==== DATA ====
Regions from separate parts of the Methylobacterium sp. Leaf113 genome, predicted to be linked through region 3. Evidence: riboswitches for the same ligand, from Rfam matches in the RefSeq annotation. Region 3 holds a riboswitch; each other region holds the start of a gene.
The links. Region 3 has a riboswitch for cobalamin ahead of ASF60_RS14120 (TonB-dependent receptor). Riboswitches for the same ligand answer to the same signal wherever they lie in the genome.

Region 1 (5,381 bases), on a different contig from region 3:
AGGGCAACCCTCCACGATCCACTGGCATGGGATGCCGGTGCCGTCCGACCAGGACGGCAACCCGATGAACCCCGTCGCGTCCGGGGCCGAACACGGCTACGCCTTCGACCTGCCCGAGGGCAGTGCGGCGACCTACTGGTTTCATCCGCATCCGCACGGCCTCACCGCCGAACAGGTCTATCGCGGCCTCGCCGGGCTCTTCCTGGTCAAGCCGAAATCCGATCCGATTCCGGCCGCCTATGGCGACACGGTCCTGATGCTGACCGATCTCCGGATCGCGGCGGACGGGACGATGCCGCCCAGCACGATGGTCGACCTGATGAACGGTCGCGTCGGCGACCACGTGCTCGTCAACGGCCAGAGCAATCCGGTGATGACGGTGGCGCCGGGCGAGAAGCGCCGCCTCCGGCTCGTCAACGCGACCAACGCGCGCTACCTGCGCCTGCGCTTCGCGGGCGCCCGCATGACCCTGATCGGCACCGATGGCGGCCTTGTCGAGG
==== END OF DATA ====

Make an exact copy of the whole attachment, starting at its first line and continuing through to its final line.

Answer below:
Regions from separate parts of the Methylobacterium sp. Leaf113 genome, predicted to be linked through region 3. Evidence: riboswitches for the same ligand, from Rfam matches in the RefSeq annotation. Region 3 holds a riboswitch; each other region holds the start of a gene.
The links. Region 3 has a riboswitch for cobalamin ahead of ASF60_RS14120 (TonB-dependent receptor). Riboswitches for the same ligand answer to the same signal wherever they lie in the genome.

Region 1 (5,381 bases), on a different contig from region 3:
AGGGCAACCCTCCACGATCCACTGGCATGGGATGCCGGTGCCGTCCGACCAGGACGGCAACCCGATGAACCCCGTCGCGTCCGGGGCCGAACACGGCTACGCCTTCGACCTGCCCGAGGGCAGTGCGGCGACCTACTGGTTTCATCCGCATCCGCACGGCCTCACCGCCGAACAGGTCTATCGCGGCCTCGCCGGGCTCTTCCTGGTCAAGCCGAAATCCGATCCGATTCCGGCCGCCTATGGCGACACGGTCCTGATGCTGACCGATCTCCGGATCGCGGCGGACGGGACGATGCCGCCCAGCACGATGGTCGACCTGATGAACGGTCGCGTCGGCGACCACGTGCTCGTCAACGGCCAGAGCAATCCGGTGATGACGGTGGCGCCGGGCGAGAAGCGCCGCCTCCGGCTCGTCAACGCGACCAACGCGCGCTACCTGCGCCTGCGCTTCGCGGGCGCCCGCATGACCCTGATCGGCACCGATGGCGGCCTTGTCGAGG